Please use this identifier to cite or link to this item: https://hdl.handle.net/11681/10498
Title: Assessment of microgravimetry for UXO detection and discrimination
Authors: Strategic Environmental Research and Development Program (U.S.)
Butler, Dwain K.
Keywords: Detection
Microgravity
Geophysics
Unexploded Ordnance (UXO)
Munitions
Microgravimetry
Explosives
Firing ranges
Training ranges
Military installations
Publisher: Geotechnical and Structures Laboratory (U.S.)
Engineer Research and Development Center (U.S.)
Series/Report no.: ERDC/GSL TR ; 00-5.
Description: Technical Report
Abstract: A new capability to model the gravity anomaly field on the ground surface of buried spheroidal-shaped objects is developed. The modeling capability is applicable to predicting the gravity anomalies of objects such as buried UXO (prolate spheroid), land mines (oblate spheroid), underground storage tanks (prolate or oblate), landfills, and other localized features which can be approximated with a spheroidal geometry. The gravity anomaly signatures of ordnance items ranging from 105-mm projectiles to 16-in. projectiles and 2,000-lb bombs are modeled. Average lengths, diameters, masses, bulk density and density contrast are computed for 10 ordnance item types. The density contrasts of the ordnance items are assumed relative to a 2.0 g/cm³ soil, and range from ~ 1.5 g/cm³ for large bombs (e.g., 2,000-lb bomb) to ~ 5 g/cm³ for large projectiles (e.g., 16-in. projectile). Gravity anomaly signatures for these ordnance items are examined for maximum value (magnitude) and spatial wavelength to assess detectability. Relative to a nominal detection threshold (5 μGal), all the items are detectable at the shallowest depth, i.e., buried horizontally at a depth to center equal to half the diameter or just below the surface. Only five items, 1,000-lb bomb and larger, are detectable at depths ~ 0.5 m or greater, and only the 16-in. projectile is detectable at a depth of 1 m. The gravity anomalies of ordnance items will require measurement spacing of 0.25 to 0.75 m. An optimized survey detection (minimum) threshold (2 μGal) will approximately double the predicted detection depths for the ordnance items, but this minimum detection threshold will be difficult to achieve in the presence of geologic background anomalies. Results of a microgravity survey over a buried 155-mm projectile are presented. A positive gravity anomaly associated with the projectile is detected and the magnitude and wavelength are consistent with spheroidal model predictions. The gravity anomaly also indicates the general orientation of the projectile. The magnitudes of the measured and predicted anomalies are both ~ 4.5 μGal or approximately equal to the nominal detection threshold. The positive anomaly is superimposed on surrounding negative anomalies, and there are other closed anomaly features within the 3- × 3-m survey area. One of the additional anomaly features is positive and comparable to the ordnance item anomaly. The measurement spacing for the survey is 0.5 m, which is likely the highest spatial resolution microgravity survey ever conducted. In general, except for the largest ordnance items buried at very shallow depths, microgravity surveying is not a viable technique for detection and discrimination of buried UXO in real world settings.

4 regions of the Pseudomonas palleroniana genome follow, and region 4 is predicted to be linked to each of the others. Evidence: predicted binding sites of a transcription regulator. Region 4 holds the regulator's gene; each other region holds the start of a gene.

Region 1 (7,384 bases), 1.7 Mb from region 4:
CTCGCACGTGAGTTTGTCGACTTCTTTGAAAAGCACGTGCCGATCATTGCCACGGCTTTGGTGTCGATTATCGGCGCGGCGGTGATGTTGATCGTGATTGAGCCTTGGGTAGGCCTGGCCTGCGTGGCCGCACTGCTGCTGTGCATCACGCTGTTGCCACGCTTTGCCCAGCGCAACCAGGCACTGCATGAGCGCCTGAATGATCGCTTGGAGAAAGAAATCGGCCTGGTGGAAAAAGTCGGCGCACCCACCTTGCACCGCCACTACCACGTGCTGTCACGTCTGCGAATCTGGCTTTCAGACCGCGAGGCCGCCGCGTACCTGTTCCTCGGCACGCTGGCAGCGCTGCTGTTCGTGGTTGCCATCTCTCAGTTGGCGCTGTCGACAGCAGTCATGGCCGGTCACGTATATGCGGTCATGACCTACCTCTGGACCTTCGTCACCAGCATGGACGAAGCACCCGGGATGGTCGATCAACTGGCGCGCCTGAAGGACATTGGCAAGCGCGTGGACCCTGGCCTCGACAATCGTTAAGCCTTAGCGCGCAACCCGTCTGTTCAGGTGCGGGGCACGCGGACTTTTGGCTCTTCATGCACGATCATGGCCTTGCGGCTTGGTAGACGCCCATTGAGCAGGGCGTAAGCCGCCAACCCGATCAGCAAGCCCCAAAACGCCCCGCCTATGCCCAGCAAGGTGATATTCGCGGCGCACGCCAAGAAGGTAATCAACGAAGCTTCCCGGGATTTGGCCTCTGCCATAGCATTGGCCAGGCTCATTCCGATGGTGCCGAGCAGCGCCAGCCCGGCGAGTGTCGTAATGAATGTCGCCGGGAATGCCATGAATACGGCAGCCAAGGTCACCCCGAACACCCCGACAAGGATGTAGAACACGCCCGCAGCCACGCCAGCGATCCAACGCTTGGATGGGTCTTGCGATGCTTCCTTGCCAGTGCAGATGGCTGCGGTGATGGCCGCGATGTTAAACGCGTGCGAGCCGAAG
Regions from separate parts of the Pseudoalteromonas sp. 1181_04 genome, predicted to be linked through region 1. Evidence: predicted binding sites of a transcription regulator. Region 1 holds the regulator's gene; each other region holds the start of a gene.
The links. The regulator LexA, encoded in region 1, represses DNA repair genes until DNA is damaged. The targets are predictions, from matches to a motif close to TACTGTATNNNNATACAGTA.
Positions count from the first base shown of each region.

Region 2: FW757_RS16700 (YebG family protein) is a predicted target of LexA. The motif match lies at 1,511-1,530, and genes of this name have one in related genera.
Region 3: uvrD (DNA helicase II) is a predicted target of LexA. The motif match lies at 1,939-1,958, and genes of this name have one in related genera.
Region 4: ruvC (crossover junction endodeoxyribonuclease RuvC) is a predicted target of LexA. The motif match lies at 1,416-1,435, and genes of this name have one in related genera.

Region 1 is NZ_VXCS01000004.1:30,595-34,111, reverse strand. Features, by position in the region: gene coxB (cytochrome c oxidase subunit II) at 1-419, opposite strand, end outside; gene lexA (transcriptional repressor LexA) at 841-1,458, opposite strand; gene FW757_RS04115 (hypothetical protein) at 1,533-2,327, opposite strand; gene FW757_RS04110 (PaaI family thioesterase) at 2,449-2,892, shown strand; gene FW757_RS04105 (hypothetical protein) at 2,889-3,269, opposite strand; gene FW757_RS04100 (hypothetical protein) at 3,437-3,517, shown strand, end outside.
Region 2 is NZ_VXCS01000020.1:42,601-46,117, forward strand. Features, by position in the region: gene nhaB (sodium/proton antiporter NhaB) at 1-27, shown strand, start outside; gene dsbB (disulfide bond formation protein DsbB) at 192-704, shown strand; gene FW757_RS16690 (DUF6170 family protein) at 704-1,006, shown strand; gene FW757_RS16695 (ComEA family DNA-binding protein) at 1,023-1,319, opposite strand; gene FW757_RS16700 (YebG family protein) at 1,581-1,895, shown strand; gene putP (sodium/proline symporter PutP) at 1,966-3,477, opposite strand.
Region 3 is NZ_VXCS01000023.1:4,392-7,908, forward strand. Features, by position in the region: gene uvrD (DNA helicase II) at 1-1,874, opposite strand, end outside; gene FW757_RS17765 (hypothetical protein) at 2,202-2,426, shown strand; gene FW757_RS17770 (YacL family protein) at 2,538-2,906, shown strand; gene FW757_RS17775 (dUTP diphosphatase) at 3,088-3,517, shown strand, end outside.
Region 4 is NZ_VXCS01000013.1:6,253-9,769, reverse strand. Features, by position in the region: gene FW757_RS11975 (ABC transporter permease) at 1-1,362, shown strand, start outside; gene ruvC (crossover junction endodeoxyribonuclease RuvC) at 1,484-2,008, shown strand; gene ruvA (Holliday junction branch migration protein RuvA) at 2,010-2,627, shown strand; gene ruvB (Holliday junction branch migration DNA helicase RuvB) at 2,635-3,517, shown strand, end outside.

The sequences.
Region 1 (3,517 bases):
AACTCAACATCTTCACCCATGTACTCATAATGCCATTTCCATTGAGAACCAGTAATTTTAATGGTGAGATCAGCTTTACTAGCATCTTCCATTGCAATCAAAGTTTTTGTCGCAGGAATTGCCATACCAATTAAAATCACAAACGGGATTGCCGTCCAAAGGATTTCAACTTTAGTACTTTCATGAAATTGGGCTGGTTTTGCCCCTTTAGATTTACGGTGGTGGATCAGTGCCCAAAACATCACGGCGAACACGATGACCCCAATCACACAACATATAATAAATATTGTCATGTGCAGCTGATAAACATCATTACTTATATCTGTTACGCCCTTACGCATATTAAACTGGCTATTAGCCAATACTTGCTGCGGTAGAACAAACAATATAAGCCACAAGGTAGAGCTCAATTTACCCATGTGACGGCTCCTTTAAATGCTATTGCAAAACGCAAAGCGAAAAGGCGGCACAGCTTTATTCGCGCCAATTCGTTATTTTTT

URI: http://hdl.handle.net/11681/10498
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